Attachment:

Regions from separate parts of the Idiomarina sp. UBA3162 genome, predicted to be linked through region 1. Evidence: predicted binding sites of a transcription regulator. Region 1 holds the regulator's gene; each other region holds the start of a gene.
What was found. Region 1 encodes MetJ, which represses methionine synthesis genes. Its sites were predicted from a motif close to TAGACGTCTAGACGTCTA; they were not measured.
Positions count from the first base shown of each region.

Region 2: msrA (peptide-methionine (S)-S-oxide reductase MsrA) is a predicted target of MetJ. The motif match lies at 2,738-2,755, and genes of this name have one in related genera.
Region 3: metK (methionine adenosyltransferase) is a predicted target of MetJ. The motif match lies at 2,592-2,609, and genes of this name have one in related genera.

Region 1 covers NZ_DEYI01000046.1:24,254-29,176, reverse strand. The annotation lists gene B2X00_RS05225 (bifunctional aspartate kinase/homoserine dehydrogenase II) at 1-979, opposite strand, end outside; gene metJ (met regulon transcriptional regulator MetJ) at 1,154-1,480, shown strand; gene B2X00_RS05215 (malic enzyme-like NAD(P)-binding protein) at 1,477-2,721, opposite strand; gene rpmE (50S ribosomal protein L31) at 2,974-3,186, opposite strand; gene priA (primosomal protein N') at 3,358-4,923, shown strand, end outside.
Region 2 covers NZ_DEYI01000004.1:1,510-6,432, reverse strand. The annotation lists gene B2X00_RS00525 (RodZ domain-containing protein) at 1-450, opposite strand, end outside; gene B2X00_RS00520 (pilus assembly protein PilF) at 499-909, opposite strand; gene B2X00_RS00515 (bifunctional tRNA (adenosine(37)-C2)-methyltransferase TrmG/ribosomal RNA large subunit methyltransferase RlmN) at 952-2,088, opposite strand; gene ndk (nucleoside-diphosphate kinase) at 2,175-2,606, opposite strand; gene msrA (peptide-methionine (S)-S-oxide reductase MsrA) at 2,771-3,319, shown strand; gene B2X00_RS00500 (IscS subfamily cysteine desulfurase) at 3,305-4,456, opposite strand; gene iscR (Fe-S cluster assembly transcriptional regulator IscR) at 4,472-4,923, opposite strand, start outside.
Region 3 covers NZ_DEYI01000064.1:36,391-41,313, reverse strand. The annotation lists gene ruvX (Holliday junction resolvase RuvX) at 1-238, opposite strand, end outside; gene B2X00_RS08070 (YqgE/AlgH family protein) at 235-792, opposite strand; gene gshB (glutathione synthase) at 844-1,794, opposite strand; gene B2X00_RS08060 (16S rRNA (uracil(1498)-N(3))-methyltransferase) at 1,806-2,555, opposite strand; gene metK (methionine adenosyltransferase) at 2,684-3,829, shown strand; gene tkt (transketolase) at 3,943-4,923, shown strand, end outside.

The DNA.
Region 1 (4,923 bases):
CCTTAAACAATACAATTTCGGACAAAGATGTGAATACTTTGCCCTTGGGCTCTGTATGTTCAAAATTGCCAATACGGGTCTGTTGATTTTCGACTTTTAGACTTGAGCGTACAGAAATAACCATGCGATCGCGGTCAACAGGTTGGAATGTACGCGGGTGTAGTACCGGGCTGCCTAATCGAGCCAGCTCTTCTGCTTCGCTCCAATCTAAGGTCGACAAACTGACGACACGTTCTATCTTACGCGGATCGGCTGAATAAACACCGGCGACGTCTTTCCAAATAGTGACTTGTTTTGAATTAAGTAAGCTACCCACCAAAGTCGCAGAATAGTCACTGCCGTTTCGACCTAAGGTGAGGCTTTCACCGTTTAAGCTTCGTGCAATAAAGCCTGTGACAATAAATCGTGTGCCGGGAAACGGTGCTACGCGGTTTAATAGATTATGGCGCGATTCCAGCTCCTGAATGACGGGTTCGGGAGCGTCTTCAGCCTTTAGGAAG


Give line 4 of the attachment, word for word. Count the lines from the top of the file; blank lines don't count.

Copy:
Region 2: msrA (peptide-methionine (S)-S-oxide reductase MsrA) is a predicted target of MetJ. The motif match lies at 2,738-2,755, and genes of this name have one in related genera.